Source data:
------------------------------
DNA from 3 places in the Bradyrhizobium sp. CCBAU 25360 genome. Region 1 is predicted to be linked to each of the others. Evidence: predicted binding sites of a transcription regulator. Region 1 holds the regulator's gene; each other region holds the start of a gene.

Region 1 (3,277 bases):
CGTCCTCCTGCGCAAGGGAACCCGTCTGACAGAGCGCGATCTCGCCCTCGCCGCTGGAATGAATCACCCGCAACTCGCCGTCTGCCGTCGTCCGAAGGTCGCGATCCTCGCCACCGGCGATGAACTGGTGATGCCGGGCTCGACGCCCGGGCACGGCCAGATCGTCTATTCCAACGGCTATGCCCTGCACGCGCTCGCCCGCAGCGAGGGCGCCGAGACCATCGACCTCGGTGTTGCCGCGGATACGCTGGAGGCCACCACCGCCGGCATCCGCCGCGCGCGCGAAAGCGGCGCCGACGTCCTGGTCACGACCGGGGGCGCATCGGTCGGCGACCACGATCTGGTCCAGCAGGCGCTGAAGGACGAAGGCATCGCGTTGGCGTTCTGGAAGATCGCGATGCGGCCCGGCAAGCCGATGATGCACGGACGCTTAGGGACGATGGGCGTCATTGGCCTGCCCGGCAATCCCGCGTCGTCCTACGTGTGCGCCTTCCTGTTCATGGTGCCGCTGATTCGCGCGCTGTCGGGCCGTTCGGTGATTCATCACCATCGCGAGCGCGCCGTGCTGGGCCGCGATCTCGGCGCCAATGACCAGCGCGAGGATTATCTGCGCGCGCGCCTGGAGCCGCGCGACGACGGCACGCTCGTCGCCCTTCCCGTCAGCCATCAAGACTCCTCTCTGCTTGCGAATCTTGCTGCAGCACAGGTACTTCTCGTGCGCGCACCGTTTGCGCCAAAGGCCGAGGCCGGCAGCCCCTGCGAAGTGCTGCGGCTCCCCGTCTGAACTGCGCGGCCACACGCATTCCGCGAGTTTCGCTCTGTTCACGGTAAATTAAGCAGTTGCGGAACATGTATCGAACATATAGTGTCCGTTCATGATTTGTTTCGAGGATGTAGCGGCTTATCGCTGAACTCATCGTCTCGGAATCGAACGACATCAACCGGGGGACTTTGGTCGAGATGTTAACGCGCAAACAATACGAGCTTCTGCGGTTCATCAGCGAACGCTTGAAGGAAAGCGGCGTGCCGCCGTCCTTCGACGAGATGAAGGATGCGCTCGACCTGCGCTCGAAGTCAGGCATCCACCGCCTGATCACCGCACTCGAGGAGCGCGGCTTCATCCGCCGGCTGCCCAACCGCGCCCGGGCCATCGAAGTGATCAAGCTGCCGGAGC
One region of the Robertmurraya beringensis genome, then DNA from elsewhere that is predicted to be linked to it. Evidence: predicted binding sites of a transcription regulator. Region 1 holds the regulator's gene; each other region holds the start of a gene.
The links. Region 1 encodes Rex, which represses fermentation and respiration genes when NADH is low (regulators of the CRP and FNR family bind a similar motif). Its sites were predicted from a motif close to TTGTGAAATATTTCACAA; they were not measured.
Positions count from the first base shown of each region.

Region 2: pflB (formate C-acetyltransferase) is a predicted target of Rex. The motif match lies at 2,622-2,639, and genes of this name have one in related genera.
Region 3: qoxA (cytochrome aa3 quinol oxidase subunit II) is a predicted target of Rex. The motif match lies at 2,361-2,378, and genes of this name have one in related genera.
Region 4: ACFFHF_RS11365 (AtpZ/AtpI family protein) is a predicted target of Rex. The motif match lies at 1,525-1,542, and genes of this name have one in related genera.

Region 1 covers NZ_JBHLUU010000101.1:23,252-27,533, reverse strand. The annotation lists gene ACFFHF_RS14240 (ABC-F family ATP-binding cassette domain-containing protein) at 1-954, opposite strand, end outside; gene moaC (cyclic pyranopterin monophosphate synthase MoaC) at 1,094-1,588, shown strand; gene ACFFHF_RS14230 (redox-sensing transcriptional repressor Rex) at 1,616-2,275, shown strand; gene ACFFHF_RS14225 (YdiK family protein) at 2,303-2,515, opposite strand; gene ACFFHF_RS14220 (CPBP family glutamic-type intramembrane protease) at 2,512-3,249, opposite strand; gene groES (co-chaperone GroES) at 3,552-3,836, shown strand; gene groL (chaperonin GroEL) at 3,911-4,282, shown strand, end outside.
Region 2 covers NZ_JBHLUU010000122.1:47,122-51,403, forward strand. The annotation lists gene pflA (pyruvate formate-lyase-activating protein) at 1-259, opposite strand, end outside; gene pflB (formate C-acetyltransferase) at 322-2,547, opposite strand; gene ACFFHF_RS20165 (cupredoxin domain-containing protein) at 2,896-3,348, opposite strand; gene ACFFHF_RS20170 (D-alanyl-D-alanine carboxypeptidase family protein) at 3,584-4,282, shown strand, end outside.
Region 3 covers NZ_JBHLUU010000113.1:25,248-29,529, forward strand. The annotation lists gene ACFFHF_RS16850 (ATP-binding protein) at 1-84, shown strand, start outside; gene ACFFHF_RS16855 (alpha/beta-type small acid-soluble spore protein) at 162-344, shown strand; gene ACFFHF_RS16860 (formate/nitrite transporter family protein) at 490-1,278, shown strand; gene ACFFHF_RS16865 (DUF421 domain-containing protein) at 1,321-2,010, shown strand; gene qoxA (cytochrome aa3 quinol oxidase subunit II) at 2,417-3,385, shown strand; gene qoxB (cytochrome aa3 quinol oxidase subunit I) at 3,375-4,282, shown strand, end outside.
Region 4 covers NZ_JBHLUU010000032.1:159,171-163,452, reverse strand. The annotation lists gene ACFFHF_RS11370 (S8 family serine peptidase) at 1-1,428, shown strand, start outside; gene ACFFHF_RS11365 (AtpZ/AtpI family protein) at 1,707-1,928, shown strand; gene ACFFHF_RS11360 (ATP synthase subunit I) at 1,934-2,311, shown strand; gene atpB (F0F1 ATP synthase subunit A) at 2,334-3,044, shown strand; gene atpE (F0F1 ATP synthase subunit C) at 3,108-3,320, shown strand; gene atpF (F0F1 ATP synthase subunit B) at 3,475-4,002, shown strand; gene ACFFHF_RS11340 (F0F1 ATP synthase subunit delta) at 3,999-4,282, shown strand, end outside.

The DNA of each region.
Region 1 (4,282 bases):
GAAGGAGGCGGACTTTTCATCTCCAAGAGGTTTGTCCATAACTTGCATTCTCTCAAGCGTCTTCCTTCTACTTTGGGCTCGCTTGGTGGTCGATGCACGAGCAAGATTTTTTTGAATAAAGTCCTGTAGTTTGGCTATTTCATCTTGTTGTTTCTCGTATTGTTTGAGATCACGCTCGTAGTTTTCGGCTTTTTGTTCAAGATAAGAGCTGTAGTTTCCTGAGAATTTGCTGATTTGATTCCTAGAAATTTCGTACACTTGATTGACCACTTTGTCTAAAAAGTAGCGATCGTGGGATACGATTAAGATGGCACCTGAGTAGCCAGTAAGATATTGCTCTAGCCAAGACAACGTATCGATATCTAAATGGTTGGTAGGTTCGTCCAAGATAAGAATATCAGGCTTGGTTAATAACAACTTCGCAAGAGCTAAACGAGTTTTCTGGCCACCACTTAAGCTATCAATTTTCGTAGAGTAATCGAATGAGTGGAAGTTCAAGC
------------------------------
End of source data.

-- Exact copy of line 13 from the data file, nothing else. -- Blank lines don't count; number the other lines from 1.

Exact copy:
Region 4 covers NZ_JBHLUU010000032.1:159,171-163,452, reverse strand. The annotation lists gene ACFFHF_RS11370 (S8 family serine peptidase) at 1-1,428, shown strand, start outside; gene ACFFHF_RS11365 (AtpZ/AtpI family protein) at 1,707-1,928, shown strand; gene ACFFHF_RS11360 (ATP synthase subunit I) at 1,934-2,311, shown strand; gene atpB (F0F1 ATP synthase subunit A) at 2,334-3,044, shown strand; gene atpE (F0F1 ATP synthase subunit C) at 3,108-3,320, shown strand; gene atpF (F0F1 ATP synthase subunit B) at 3,475-4,002, shown strand; gene ACFFHF_RS11340 (F0F1 ATP synthase subunit delta) at 3,999-4,282, shown strand, end outside.